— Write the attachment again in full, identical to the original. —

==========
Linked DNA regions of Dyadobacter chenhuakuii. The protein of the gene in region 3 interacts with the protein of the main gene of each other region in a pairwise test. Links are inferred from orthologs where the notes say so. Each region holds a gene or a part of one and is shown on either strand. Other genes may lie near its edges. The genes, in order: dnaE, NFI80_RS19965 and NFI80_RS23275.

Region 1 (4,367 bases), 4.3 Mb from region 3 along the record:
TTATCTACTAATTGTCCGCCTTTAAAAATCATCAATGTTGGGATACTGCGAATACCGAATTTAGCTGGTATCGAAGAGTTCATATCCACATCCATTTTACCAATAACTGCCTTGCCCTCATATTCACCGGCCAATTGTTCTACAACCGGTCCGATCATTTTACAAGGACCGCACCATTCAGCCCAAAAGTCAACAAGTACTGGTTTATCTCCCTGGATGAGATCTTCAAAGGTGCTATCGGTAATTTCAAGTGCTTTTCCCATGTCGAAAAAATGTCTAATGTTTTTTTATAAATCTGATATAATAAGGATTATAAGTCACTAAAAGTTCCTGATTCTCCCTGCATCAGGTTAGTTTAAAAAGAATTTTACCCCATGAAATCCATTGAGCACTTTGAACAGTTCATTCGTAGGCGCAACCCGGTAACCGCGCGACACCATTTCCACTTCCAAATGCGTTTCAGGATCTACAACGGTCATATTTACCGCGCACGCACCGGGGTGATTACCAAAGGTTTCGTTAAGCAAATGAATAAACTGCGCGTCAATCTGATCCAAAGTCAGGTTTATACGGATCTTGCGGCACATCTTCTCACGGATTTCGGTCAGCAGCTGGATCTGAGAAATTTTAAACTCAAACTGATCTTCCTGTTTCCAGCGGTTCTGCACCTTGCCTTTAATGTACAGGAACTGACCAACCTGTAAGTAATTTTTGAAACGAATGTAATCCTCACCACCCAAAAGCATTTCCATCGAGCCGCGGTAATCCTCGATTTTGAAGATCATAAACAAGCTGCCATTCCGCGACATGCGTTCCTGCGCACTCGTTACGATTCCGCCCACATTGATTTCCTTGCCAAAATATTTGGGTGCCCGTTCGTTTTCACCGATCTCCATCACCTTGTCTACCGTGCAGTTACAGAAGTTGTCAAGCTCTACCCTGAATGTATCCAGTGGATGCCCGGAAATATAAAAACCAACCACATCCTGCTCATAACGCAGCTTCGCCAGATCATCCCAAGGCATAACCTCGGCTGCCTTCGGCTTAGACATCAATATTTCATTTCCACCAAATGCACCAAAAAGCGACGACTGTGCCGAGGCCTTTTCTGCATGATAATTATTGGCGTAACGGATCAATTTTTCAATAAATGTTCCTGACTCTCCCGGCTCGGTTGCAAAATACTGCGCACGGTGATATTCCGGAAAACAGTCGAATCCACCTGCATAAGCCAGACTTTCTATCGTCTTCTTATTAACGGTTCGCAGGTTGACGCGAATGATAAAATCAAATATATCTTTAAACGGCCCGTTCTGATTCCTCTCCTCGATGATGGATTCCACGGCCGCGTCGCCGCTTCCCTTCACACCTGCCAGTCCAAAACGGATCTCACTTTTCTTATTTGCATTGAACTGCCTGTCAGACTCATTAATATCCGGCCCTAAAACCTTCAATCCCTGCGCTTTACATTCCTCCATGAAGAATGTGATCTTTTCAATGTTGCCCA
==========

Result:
Linked DNA regions of Dyadobacter chenhuakuii. The protein of the gene in region 3 interacts with the protein of the main gene of each other region in a pairwise test. Links are inferred from orthologs where the notes say so. Each region holds a gene or a part of one and is shown on either strand. Other genes may lie near its edges. The genes, in order: dnaE, NFI80_RS19965 and NFI80_RS23275.

Region 1 (4,367 bases), 4.3 Mb from region 3 along the record:
TTATCTACTAATTGTCCGCCTTTAAAAATCATCAATGTTGGGATACTGCGAATACCGAATTTAGCTGGTATCGAAGAGTTCATATCCACATCCATTTTACCAATAACTGCCTTGCCCTCATATTCACCGGCCAATTGTTCTACAACCGGTCCGATCATTTTACAAGGACCGCACCATTCAGCCCAAAAGTCAACAAGTACTGGTTTATCTCCCTGGATGAGATCTTCAAAGGTGCTATCGGTAATTTCAAGTGCTTTTCCCATGTCGAAAAAATGTCTAATGTTTTTTTATAAATCTGATATAATAAGGATTATAAGTCACTAAAAGTTCCTGATTCTCCCTGCATCAGGTTAGTTTAAAAAGAATTTTACCCCATGAAATCCATTGAGCACTTTGAACAGTTCATTCGTAGGCGCAACCCGGTAACCGCGCGACACCATTTCCACTTCCAAATGCGTTTCAGGATCTACAACGGTCATATTTACCGCGCACGCACCGGGGTGATTACCAAAGGTTTCGTTAAGCAAATGAATAAACTGCGCGTCAATCTGATCCAAAGTCAGGTTTATACGGATCTTGCGGCACATCTTCTCACGGATTTCGGTCAGCAGCTGGATCTGAGAAATTTTAAACTCAAACTGATCTTCCTGTTTCCAGCGGTTCTGCACCTTGCCTTTAATGTACAGGAACTGACCAACCTGTAAGTAATTTTTGAAACGAATGTAATCCTCACCACCCAAAAGCATTTCCATCGAGCCGCGGTAATCCTCGATTTTGAAGATCATAAACAAGCTGCCATTCCGCGACATGCGTTCCTGCGCACTCGTTACGATTCCGCCCACATTGATTTCCTTGCCAAAATATTTGGGTGCCCGTTCGTTTTCACCGATCTCCATCACCTTGTCTACCGTGCAGTTACAGAAGTTGTCAAGCTCTACCCTGAATGTATCCAGTGGATGCCCGGAAATATAAAAACCAACCACATCCTGCTCATAACGCAGCTTCGCCAGATCATCCCAAGGCATAACCTCGGCTGCCTTCGGCTTAGACATCAATATTTCATTTCCACCAAATGCACCAAAAAGCGACGACTGTGCCGAGGCCTTTTCTGCATGATAATTATTGGCGTAACGGATCAATTTTTCAATAAATGTTCCTGACTCTCCCGGCTCGGTTGCAAAATACTGCGCACGGTGATATTCCGGAAAACAGTCGAATCCACCTGCATAAGCCAGACTTTCTATCGTCTTCTTATTAACGGTTCGCAGGTTGACGCGAATGATAAAATCAAATATATCTTTAAACGGCCCGTTCTGATTCCTCTCCTCGATGATGGATTCCACGGCCGCGTCGCCGCTTCCCTTCACACCTGCCAGTCCAAAACGGATCTCACTTTTCTTATTTGCATTGAACTGCCTGTCAGACTCATTAATATCCGGCCCTAAAACCTTCAATCCCTGCGCTTTACATTCCTCCATGAAGAATGTGATCTTTTCAATGTTGCCCA